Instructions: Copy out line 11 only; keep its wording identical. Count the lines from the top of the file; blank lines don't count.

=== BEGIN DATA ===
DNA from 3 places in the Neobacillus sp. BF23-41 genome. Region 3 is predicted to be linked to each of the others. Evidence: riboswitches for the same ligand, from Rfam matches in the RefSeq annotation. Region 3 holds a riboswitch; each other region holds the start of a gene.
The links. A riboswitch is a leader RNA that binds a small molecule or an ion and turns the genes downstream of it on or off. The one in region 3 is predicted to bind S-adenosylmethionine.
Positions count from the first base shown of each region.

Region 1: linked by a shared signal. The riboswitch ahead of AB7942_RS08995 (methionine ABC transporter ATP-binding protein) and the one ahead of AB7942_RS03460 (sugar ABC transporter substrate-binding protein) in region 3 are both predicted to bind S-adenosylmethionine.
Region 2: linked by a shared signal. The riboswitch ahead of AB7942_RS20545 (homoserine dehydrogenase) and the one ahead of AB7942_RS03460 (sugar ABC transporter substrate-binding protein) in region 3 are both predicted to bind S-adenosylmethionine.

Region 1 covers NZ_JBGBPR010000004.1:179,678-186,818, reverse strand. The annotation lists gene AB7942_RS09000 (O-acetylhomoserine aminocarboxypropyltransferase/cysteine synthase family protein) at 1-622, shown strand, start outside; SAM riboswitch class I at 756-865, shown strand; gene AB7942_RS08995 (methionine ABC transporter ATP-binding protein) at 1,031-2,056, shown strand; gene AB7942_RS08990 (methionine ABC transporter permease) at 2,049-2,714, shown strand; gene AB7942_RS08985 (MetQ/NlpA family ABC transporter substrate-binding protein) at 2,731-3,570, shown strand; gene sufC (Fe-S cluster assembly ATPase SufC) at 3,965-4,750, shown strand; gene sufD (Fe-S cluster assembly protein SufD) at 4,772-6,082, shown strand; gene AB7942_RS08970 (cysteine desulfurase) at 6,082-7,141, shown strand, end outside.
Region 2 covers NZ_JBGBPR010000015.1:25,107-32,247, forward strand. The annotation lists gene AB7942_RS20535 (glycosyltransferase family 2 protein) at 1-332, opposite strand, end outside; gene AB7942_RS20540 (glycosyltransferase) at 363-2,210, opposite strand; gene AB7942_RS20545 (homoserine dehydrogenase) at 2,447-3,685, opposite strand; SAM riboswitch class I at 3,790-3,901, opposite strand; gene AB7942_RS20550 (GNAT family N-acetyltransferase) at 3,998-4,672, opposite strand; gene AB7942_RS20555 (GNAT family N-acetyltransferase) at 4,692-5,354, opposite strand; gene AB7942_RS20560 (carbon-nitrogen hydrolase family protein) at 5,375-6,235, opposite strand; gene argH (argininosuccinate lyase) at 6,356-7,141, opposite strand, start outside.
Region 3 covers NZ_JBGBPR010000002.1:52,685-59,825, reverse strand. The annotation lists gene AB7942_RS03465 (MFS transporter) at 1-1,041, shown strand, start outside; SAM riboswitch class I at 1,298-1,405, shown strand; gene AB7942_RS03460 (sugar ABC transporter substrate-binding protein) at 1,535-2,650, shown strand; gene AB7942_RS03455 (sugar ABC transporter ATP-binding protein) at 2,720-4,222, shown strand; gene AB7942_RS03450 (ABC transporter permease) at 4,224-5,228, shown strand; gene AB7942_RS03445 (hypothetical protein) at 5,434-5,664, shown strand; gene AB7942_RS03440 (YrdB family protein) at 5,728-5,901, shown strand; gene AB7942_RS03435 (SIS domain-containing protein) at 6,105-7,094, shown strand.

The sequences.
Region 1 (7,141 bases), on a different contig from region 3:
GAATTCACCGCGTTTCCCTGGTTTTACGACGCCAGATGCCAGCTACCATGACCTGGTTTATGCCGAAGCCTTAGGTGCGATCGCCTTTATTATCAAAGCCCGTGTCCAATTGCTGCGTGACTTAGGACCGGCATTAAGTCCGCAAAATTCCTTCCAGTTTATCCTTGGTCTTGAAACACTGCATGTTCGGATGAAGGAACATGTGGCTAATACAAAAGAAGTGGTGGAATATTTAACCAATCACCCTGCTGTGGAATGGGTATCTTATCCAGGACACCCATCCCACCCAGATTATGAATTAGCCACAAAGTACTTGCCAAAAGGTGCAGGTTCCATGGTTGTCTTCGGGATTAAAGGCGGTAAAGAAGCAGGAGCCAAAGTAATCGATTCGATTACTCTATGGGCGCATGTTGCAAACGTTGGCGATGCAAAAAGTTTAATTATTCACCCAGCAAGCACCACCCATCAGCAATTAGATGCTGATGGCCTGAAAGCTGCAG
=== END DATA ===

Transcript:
GAATTCACCGCGTTTCCCTGGTTTTACGACGCCAGATGCCAGCTACCATGACCTGGTTTATGCCGAAGCCTTAGGTGCGATCGCCTTTATTATCAAAGCCCGTGTCCAATTGCTGCGTGACTTAGGACCGGCATTAAGTCCGCAAAATTCCTTCCAGTTTATCCTTGGTCTTGAAACACTGCATGTTCGGATGAAGGAACATGTGGCTAATACAAAAGAAGTGGTGGAATATTTAACCAATCACCCTGCTGTGGAATGGGTATCTTATCCAGGACACCCATCCCACCCAGATTATGAATTAGCCACAAAGTACTTGCCAAAAGGTGCAGGTTCCATGGTTGTCTTCGGGATTAAAGGCGGTAAAGAAGCAGGAGCCAAAGTAATCGATTCGATTACTCTATGGGCGCATGTTGCAAACGTTGGCGATGCAAAAAGTTTAATTATTCACCCAGCAAGCACCACCCATCAGCAATTAGATGCTGATGGCCTGAAAGCTGCAG